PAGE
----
Saturday, 25 October 2008


I've never written about Sandy on this blog except for the small Rainbow Bridge Tribute on the right side of my blog. I feel the need to write about her now after I have read the recent stories of Booker and Zen at the Zoo Crew . I've been there where you guys are with Booker and Zen.
Warning : this is a very sad post.
Tribute to Sandy- My First Forever Dog
Fall 1994- Sept 22, 2005

After wanting a dog for as long as I could remember I finally adopted Sandy a beautiful 6 month old long haired dachshund / cocker spaniel mix from the SPCA . Little did I know but she came with many issues. I was then a 'newbie’ dog owner and I know I made many mistakes but I do know that I did my best with what I knew at the time. And boy did I have to learn alot with her!

I loved her with all my heart and did everything I could do to work through her various issues (general fear, fear aggression, dog aggression, sudden unprovoked aggression etc). She also developed a seizure disorder which may have contributed to the problems.

As she got older the situation worsened even though I was actively working with her. She was a wonderful dog 95% of the time, but the other 5% was unpredictable, scary, and aggressive. Still I decided to keep her. I was committed to working with her. I was in a situation where I could do that as I lived alone and had no children.

I managed and controlled every situation with Sandy. It took huge amounts of energy and time. I kept her away from all children, and all people she did not know. I crated her frequently to keep visitors safe. I saw different vets, put her on medication, and saw dog behaviourists, worked on behaviour modification exercises. I socialized her with other people and dogs in safe places where the people were very dog savvy and aware of my situation with Sandy.

Basically I did everything I possibly could to manage, control, avoid her triggers and better the situation. Still there were many problems. I was bit many times. Sandy would draw blood but not enough to need stitches. Sandy would immediately be in an uncontrolled rage, bite and then 'come to', realize what she had done and run to her crate being very contrite, knowing she had done wrong.

I did this till she was 10 years old. In the last 4 months of her life she was becoming worse despite all my work with her. I could no longer safely take her out anywhere. Then one day she attacked me after I told her to get off the couch. It was the worst bite ever and I knew it was time.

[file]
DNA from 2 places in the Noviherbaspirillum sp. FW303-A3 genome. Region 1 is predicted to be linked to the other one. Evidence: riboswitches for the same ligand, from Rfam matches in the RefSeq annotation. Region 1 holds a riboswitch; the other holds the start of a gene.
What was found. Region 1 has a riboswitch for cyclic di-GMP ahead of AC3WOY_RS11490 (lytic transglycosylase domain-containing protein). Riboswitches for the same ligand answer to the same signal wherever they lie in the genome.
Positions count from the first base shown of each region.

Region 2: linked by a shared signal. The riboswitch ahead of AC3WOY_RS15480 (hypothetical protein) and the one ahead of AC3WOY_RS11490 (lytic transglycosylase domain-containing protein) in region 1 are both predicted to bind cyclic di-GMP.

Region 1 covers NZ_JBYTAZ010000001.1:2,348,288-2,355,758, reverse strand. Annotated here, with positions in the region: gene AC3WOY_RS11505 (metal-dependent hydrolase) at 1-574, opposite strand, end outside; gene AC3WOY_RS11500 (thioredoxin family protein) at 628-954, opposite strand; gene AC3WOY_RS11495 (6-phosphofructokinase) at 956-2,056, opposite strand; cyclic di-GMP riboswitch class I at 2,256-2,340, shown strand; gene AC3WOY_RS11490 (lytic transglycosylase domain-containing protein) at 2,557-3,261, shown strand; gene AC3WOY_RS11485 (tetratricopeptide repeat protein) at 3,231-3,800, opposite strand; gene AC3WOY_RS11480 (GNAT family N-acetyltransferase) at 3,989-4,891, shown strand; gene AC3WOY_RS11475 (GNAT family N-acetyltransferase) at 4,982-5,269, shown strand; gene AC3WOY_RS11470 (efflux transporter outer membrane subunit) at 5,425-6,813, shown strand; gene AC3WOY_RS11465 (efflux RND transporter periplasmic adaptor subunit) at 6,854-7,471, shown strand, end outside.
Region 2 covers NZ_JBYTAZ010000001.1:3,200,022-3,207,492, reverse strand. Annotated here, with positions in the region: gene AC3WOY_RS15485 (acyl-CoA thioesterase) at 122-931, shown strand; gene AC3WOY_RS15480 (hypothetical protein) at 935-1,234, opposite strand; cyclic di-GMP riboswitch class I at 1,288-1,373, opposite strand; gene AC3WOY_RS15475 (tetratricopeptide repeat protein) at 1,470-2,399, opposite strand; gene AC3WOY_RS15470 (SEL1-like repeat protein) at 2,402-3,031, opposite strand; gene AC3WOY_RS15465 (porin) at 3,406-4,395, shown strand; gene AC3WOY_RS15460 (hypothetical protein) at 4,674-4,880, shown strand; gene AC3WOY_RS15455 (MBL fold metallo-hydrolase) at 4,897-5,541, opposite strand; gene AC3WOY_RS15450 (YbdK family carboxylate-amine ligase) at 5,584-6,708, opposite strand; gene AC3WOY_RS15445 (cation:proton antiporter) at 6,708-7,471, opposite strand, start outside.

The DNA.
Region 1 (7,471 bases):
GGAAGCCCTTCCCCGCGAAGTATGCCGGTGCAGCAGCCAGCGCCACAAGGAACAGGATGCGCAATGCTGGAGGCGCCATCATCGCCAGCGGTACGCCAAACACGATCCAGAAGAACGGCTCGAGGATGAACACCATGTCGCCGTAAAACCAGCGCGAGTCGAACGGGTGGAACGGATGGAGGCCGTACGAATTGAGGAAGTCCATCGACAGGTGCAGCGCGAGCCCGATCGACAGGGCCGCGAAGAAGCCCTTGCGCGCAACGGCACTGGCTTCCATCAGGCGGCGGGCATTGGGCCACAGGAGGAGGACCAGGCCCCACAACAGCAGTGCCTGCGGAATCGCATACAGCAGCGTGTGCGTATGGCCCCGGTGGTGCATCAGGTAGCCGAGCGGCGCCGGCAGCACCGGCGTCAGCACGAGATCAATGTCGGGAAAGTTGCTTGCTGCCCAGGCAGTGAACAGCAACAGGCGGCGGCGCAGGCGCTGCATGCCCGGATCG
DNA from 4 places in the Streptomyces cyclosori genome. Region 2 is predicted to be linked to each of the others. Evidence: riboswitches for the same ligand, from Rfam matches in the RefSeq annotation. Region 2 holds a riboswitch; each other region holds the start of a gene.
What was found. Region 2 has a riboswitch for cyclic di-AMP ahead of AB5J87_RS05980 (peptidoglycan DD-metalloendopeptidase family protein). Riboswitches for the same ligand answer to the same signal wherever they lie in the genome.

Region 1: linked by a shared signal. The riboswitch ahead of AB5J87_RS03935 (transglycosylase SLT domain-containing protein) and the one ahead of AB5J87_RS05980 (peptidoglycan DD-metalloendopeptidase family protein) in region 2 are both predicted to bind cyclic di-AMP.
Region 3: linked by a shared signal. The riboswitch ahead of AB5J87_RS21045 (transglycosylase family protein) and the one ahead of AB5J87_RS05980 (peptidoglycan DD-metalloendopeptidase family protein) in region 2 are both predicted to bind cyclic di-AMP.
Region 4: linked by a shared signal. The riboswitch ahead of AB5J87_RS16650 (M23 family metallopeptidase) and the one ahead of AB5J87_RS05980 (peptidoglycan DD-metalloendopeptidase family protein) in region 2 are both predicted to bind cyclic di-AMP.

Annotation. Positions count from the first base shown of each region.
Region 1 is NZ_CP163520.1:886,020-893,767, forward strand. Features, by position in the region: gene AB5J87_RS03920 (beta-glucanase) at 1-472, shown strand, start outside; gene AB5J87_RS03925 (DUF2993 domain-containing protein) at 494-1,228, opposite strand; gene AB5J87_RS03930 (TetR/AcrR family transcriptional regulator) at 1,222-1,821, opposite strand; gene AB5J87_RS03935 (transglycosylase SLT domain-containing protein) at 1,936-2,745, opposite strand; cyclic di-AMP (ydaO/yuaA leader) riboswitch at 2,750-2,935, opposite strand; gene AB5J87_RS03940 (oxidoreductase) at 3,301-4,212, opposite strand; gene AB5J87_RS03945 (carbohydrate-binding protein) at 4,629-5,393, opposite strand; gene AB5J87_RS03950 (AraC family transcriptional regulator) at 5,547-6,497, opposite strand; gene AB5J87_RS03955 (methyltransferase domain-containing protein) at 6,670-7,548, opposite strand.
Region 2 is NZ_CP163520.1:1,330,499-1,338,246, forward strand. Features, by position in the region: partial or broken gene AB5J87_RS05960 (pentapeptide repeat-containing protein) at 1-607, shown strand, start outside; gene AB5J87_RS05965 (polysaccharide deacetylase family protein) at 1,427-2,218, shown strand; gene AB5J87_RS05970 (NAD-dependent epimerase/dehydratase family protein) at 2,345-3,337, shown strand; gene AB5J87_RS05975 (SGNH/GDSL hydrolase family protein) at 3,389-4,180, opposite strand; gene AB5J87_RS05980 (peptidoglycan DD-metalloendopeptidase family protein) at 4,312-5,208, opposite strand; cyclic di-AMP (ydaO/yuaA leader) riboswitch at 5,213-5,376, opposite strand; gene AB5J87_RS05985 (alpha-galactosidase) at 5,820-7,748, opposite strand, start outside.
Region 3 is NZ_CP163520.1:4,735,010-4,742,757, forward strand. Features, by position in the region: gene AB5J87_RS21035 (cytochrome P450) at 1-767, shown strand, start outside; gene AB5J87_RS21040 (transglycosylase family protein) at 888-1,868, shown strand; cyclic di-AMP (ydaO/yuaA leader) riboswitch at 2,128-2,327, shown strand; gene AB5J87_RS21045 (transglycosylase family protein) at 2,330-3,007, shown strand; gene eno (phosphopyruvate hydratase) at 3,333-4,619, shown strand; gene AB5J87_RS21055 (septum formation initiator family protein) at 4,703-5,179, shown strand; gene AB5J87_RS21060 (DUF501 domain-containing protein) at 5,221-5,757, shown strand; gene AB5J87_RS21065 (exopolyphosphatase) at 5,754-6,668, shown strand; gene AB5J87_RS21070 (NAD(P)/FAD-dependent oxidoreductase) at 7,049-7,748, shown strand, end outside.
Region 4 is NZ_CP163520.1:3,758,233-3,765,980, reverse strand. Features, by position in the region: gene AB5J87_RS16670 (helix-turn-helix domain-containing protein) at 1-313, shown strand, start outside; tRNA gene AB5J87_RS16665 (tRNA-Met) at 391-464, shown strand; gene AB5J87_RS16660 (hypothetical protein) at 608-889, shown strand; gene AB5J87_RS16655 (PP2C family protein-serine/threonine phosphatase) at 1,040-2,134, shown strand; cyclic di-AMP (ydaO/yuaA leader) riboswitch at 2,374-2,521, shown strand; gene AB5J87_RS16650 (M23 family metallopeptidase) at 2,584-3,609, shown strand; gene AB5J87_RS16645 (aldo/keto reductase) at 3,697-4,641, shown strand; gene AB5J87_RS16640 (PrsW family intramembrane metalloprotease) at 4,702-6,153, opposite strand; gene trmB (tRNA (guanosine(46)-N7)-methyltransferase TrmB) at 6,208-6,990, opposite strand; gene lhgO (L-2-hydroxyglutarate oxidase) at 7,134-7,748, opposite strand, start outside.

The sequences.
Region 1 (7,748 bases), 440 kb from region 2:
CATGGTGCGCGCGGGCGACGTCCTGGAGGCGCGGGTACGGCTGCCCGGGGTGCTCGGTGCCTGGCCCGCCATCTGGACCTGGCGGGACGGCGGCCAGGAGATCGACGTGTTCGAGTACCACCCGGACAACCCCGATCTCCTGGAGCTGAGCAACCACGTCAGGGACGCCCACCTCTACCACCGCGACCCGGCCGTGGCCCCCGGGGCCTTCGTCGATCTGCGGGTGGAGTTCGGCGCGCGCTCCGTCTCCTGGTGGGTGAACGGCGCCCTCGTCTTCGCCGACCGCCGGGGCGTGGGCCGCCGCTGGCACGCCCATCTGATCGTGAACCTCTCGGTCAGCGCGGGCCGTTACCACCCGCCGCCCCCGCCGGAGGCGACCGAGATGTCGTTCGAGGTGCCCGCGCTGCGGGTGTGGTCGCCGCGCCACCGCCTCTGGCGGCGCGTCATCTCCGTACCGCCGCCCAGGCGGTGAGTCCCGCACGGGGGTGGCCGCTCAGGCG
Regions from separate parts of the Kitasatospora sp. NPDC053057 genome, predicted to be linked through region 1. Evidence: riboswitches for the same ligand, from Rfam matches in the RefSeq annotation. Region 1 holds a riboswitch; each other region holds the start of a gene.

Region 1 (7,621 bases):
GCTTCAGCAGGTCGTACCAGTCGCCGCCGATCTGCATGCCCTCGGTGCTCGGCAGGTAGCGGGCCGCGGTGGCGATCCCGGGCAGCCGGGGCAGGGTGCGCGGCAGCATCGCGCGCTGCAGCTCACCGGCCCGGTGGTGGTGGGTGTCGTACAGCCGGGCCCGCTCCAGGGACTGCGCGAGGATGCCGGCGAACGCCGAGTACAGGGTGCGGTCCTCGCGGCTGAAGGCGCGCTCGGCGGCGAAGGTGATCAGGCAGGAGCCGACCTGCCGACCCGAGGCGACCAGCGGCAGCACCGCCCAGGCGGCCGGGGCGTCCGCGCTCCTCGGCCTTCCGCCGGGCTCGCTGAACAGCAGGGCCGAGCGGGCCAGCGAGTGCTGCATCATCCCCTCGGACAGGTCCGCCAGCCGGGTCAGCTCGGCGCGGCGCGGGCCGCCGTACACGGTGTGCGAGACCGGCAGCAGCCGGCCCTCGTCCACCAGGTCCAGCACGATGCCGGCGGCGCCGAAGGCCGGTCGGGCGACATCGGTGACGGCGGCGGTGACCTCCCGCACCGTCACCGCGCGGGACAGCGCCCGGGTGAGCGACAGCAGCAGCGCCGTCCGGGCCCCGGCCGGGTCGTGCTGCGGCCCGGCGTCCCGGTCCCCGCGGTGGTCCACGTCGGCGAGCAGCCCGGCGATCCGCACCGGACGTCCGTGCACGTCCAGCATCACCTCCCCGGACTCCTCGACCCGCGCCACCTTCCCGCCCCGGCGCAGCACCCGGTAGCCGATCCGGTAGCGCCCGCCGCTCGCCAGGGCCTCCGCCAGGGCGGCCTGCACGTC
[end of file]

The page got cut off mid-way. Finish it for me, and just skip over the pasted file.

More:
I euthanized her 2 days later. I wanted her to have a peaceful quiet cross over to the Rainbow Bridge, but it was not peaceful nor was it quiet. She had to be sedated first. I fed her Snausages treats and she was happy as could be while I was alone with her waiting for the sedation to take effect. The plan was to have her fall into a coma from the sedation. She would then be given the final injection. The plan didn't work. Everytime the Vet came into the room Sandy became aggressive. The sedation started wearing off. So then we had to muzzle her for all of our safety, and 2 of us held her down while the Vet gave the needle. The whole time she was viciously trying to attack us. In the last few seconds her eyes were wide with terror. It broke my heart to see her so fearful and so aggressive even at the end, but I knew I had made the right decision. This was 3 years ago and still I am balling my eyes out as I write this.

I grieved for a long time over Sandy. I second guessed myself. I felt I had made many mistakes with her. I thought maybe I could have done more or had done things wrong. Then I thought that I kept her too long as she was clearly dangerous and unpredictable in the last few months.

One of the kindest things was said to me by a friend who also loves dogs. She said “Sandy had a great life with you because you were so committed to her. You were so willing to work with her. She wouldn’t have had those 10 years if she had been adopted by anyone else”. It was true. I felt better after that because I knew I had given her 10 good years and many wonderful times. I had done my best in a very difficult situation. I had worked with her until it was no longer safe to do so. I will always love her and remember the good times with her.

Rest easy, my girl.
Run and play at the Rainbow Bridge.
All is now well.
I will love you forever and I will see you again one day.